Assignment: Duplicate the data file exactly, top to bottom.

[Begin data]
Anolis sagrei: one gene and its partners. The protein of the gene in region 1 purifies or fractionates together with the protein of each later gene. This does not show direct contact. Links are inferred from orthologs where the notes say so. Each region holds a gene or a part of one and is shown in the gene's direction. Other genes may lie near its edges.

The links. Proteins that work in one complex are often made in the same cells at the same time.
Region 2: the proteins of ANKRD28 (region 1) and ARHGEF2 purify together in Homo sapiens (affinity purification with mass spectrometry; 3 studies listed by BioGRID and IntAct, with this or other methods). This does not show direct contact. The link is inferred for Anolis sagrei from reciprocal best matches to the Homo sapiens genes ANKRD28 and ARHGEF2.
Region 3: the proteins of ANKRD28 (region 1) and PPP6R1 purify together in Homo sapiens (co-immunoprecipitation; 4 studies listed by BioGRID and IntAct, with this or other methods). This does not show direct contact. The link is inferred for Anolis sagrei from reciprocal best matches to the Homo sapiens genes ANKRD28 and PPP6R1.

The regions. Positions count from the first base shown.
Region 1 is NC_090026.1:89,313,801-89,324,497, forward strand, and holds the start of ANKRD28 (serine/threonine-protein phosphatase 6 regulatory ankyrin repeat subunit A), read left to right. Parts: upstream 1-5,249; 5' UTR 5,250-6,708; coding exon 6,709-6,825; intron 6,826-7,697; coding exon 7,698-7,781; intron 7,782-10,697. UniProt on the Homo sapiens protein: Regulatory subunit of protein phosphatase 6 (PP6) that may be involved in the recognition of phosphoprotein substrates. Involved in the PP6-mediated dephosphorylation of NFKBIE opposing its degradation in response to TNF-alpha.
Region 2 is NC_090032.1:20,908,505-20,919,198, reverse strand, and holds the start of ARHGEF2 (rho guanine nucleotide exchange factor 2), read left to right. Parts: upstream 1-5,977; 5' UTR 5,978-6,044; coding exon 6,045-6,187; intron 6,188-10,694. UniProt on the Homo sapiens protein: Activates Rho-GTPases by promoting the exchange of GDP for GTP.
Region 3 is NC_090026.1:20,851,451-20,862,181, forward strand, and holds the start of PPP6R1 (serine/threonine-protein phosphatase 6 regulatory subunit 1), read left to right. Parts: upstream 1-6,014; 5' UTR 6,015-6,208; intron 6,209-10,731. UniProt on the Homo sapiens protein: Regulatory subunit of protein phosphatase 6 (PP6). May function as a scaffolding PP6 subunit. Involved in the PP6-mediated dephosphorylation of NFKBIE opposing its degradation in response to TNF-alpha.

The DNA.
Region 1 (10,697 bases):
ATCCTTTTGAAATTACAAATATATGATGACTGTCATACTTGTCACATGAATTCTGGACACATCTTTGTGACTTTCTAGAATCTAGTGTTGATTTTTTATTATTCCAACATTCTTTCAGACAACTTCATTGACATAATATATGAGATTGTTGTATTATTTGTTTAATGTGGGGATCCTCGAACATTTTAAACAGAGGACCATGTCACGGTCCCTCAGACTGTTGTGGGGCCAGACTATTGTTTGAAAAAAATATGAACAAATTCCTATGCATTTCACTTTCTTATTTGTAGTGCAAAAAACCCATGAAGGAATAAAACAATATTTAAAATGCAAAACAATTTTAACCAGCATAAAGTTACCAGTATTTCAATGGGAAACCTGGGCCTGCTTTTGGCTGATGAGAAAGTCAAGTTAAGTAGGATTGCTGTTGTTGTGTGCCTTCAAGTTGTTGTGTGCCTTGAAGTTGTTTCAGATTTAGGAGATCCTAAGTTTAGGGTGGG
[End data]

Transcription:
Anolis sagrei: one gene and its partners. The protein of the gene in region 1 purifies or fractionates together with the protein of each later gene. This does not show direct contact. Links are inferred from orthologs where the notes say so. Each region holds a gene or a part of one and is shown in the gene's direction. Other genes may lie near its edges.

The links. Proteins that work in one complex are often made in the same cells at the same time.
Region 2: the proteins of ANKRD28 (region 1) and ARHGEF2 purify together in Homo sapiens (affinity purification with mass spectrometry; 3 studies listed by BioGRID and IntAct, with this or other methods). This does not show direct contact. The link is inferred for Anolis sagrei from reciprocal best matches to the Homo sapiens genes ANKRD28 and ARHGEF2.
Region 3: the proteins of ANKRD28 (region 1) and PPP6R1 purify together in Homo sapiens (co-immunoprecipitation; 4 studies listed by BioGRID and IntAct, with this or other methods). This does not show direct contact. The link is inferred for Anolis sagrei from reciprocal best matches to the Homo sapiens genes ANKRD28 and PPP6R1.

The regions. Positions count from the first base shown.
Region 1 is NC_090026.1:89,313,801-89,324,497, forward strand, and holds the start of ANKRD28 (serine/threonine-protein phosphatase 6 regulatory ankyrin repeat subunit A), read left to right. Parts: upstream 1-5,249; 5' UTR 5,250-6,708; coding exon 6,709-6,825; intron 6,826-7,697; coding exon 7,698-7,781; intron 7,782-10,697. UniProt on the Homo sapiens protein: Regulatory subunit of protein phosphatase 6 (PP6) that may be involved in the recognition of phosphoprotein substrates. Involved in the PP6-mediated dephosphorylation of NFKBIE opposing its degradation in response to TNF-alpha.
Region 2 is NC_090032.1:20,908,505-20,919,198, reverse strand, and holds the start of ARHGEF2 (rho guanine nucleotide exchange factor 2), read left to right. Parts: upstream 1-5,977; 5' UTR 5,978-6,044; coding exon 6,045-6,187; intron 6,188-10,694. UniProt on the Homo sapiens protein: Activates Rho-GTPases by promoting the exchange of GDP for GTP.
Region 3 is NC_090026.1:20,851,451-20,862,181, forward strand, and holds the start of PPP6R1 (serine/threonine-protein phosphatase 6 regulatory subunit 1), read left to right. Parts: upstream 1-6,014; 5' UTR 6,015-6,208; intron 6,209-10,731. UniProt on the Homo sapiens protein: Regulatory subunit of protein phosphatase 6 (PP6). May function as a scaffolding PP6 subunit. Involved in the PP6-mediated dephosphorylation of NFKBIE opposing its degradation in response to TNF-alpha.

The DNA.
Region 1 (10,697 bases):
ATCCTTTTGAAATTACAAATATATGATGACTGTCATACTTGTCACATGAATTCTGGACACATCTTTGTGACTTTCTAGAATCTAGTGTTGATTTTTTATTATTCCAACATTCTTTCAGACAACTTCATTGACATAATATATGAGATTGTTGTATTATTTGTTTAATGTGGGGATCCTCGAACATTTTAAACAGAGGACCATGTCACGGTCCCTCAGACTGTTGTGGGGCCAGACTATTGTTTGAAAAAAATATGAACAAATTCCTATGCATTTCACTTTCTTATTTGTAGTGCAAAAAACCCATGAAGGAATAAAACAATATTTAAAATGCAAAACAATTTTAACCAGCATAAAGTTACCAGTATTTCAATGGGAAACCTGGGCCTGCTTTTGGCTGATGAGAAAGTCAAGTTAAGTAGGATTGCTGTTGTTGTGTGCCTTCAAGTTGTTGTGTGCCTTGAAGTTGTTTCAGATTTAGGAGATCCTAAGTTTAGGGTGGG